Alison Macklin is the director of policy, advocacy and SIECUS, a progressive sex-education organization. She said that advocates for comprehensive sex-education say that the restrictions in early educational may prevent children from getting age appropriate foundational knowledge they can build upon each year.

She said, “You would never teach a first-grader a lesson in trigonometry.” “But first graders need to learn the basics to prepare them for high school.”

Macklin said, “Sex Education is the same as other education,” suggesting that young people will not be prepared for puberty without learning “fundamental things such as correct terminology for different body parts.”

For girls, puberty begins between 8 and 13 years of age. It usually occurs two years later in boys. In Kentucky, for instance, the education agency of the state advised schools to eliminate lessons in fifth grade on puberty, and other reproductive organs.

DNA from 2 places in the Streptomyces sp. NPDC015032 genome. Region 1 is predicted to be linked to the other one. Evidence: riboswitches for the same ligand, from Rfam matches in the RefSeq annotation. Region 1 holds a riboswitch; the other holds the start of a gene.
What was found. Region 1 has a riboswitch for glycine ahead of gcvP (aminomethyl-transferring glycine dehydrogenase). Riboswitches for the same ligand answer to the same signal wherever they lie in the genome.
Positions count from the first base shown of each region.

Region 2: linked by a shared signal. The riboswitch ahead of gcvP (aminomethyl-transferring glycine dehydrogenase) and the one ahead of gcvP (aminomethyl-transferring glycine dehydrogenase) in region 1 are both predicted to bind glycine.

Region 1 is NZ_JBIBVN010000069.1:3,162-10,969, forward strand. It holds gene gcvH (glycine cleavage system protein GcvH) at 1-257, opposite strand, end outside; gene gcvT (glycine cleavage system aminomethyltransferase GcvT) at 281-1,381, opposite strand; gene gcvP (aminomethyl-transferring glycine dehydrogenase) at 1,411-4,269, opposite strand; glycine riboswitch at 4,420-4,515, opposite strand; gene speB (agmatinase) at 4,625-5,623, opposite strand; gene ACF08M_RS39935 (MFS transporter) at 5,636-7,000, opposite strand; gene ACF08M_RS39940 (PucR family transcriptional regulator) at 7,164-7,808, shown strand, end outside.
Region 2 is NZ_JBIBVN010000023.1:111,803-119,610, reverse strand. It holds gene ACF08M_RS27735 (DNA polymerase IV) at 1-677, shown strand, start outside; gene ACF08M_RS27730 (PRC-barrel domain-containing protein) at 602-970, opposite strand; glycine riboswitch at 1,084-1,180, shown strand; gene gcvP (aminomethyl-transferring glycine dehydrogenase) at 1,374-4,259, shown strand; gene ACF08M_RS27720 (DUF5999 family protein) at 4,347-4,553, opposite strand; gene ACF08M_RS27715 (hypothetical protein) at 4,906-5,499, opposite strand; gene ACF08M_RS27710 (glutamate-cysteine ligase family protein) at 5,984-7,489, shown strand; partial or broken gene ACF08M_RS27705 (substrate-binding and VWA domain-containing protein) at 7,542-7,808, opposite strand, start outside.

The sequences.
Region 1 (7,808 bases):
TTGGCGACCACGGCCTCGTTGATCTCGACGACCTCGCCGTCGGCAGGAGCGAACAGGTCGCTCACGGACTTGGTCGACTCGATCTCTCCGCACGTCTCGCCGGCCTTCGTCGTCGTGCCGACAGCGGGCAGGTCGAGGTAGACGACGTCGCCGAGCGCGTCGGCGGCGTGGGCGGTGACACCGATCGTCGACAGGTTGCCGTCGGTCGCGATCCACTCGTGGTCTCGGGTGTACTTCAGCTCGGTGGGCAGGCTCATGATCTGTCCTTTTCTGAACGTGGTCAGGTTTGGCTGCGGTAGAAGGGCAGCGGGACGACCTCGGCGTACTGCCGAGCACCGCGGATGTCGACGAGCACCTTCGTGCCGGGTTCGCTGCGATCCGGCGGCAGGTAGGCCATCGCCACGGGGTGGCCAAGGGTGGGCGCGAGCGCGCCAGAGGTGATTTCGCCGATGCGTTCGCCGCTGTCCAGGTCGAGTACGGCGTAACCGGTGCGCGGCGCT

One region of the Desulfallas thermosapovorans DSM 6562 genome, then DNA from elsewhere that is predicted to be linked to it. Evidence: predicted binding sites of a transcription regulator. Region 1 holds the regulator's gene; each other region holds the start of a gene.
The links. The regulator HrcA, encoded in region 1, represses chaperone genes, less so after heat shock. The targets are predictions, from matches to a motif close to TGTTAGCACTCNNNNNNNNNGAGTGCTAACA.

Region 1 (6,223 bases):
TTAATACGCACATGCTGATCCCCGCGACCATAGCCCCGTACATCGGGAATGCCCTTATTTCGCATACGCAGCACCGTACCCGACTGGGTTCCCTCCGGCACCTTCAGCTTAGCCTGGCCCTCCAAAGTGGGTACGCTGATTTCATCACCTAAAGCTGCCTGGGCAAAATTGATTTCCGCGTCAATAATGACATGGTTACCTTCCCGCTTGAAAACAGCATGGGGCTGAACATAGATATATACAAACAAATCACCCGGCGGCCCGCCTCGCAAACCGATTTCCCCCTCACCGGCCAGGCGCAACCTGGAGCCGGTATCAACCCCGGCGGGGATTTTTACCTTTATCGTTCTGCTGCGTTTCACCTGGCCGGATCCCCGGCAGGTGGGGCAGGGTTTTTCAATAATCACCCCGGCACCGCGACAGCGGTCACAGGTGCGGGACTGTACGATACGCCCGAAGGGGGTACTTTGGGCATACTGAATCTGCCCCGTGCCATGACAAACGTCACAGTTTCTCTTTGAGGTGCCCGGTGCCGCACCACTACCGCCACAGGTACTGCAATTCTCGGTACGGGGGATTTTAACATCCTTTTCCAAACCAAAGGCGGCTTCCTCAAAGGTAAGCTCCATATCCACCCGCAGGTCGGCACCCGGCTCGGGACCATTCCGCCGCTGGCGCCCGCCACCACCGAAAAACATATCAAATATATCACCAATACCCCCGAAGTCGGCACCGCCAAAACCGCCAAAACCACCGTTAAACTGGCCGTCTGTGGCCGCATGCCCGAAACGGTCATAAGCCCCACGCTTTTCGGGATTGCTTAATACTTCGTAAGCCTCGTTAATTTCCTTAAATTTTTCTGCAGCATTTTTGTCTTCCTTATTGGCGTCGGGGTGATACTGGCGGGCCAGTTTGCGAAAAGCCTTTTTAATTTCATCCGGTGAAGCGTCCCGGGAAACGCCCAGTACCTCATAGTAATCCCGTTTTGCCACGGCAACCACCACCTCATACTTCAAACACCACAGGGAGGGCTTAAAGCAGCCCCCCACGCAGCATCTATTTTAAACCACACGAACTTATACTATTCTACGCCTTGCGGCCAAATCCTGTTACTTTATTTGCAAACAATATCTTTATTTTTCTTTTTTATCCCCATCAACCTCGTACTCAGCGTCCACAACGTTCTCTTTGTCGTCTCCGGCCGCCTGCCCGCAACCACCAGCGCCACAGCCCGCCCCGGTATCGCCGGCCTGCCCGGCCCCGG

David Walls said that sex education was not necessary in the elementary schools.

He said that many parents do not agree with what sex education advocates consider age appropriate, especially when it comes to gender identification and the idea that “biological sex” is not an invariable characteristic.

Walls explained that the law “creates a baseline level of protection” for parents, allowing them to review curriculums and decide if they want their children to take part.

Federal guidelines are available for the development of evidence-based, age-appropriate sexual education curricula. However, state laws and local implementation vary.

According to the Guttmacher Institute’s tracking, an abortion-rights research group, 28 states require a standardized sex education program, while 35 states mandate HIV education. The majority of states require that any instruction regarding sex, disease prevention or abstinence include abstinence. Most states also allow parents to opt-out.

Many states have reduced sex education while others have codified inclusive and comprehensive standards. Massachusetts, for instance, announced recently new guidelines on sexual health education, which had last been updated in 1999.

The U.S. Centers for Disease Control and Prevention and U.S. Department of Health and Human Services have awarded millions of dollars for programs that are designed to, among other things, track teen behavior and educate abstinence and birth control with the goal of creating a safe environment and preventing diseases and pregnancy.